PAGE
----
## Abstract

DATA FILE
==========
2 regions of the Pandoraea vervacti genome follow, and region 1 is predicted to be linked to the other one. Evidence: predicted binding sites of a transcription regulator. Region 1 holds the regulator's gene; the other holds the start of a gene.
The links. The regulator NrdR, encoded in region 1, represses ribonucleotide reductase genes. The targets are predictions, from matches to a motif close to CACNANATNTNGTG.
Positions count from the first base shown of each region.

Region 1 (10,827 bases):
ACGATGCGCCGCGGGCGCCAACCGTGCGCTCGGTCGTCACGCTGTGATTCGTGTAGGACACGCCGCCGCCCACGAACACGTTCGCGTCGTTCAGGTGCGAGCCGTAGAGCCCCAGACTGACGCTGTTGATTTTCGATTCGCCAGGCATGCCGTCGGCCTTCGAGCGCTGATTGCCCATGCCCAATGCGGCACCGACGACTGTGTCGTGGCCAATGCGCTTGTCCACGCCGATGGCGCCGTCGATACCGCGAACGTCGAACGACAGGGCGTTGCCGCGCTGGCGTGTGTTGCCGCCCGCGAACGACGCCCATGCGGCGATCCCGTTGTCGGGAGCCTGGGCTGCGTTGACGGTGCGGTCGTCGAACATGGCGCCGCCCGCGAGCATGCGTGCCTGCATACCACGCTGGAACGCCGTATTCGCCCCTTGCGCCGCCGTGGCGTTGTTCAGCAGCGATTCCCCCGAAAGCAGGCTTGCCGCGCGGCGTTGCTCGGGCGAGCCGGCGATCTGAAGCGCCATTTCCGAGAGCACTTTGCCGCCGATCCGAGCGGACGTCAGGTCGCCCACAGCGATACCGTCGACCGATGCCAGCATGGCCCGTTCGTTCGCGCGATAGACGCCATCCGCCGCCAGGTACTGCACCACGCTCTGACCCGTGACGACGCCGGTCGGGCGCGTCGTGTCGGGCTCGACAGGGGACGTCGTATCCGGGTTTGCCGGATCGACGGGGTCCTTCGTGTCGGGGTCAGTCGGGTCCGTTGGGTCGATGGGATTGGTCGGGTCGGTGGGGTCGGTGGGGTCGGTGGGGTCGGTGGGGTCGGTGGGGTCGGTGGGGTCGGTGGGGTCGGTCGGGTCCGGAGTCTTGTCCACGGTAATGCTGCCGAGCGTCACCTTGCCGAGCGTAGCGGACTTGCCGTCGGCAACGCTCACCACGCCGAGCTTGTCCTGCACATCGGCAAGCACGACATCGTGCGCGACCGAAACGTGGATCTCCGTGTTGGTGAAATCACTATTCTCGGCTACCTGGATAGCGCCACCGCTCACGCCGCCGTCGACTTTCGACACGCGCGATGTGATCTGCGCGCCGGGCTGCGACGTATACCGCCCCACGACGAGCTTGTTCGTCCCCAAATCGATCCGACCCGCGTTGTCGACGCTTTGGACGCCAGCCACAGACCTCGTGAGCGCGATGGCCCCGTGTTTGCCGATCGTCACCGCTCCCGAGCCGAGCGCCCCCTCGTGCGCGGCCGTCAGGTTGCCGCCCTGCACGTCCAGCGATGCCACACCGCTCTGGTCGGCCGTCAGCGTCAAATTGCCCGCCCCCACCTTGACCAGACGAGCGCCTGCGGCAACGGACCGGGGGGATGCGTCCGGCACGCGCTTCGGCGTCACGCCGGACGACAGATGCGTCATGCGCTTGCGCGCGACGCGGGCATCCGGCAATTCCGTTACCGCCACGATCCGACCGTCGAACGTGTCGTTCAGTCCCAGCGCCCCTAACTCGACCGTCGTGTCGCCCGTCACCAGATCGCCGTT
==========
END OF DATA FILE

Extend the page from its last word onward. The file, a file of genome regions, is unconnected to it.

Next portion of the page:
Kovalevskaya’s work on Abelian integrals which reduce to elliptic integrals (1884) is the hardest of her papers to explain to a general audience since it assumes a detailed knowledge of the nineteenth-century work in this area. The subject of Abelian integrals in the nineteenth century was a vast corpus of results, many of which are not generally taught nowadays, even to specialists in algebraic functions. This chapter therefore requires more preliminary explanation than the other chapters in this book, partly in order to introduce the reader properly to the mathematical concepts involved and partly in order to establish the historical context for Kovalevskaya’s work. Appendix 2 contains a little analytic function theory for readers who have not had such a course. It is hoped that this appendix may clarify any mathematical obscurities in the exposition. Naturally this chapter is not a textbook on Abelian integrals. The reader who does not know the subject already should nevertheless be able to appreciate in general terms the significance of the problem Kovalevskaya worked on. A really detailed exposition of the subject, even with mathematical details omitted, would have to be much longer than the present chapter. As a matter of fact, several such expositions were written around the beginning of the twentieth century, for instance Brill and Noether (1894) and Krazer and Wirtinger (1921). The latter occupies nearly 300 pages, proofs omitted.

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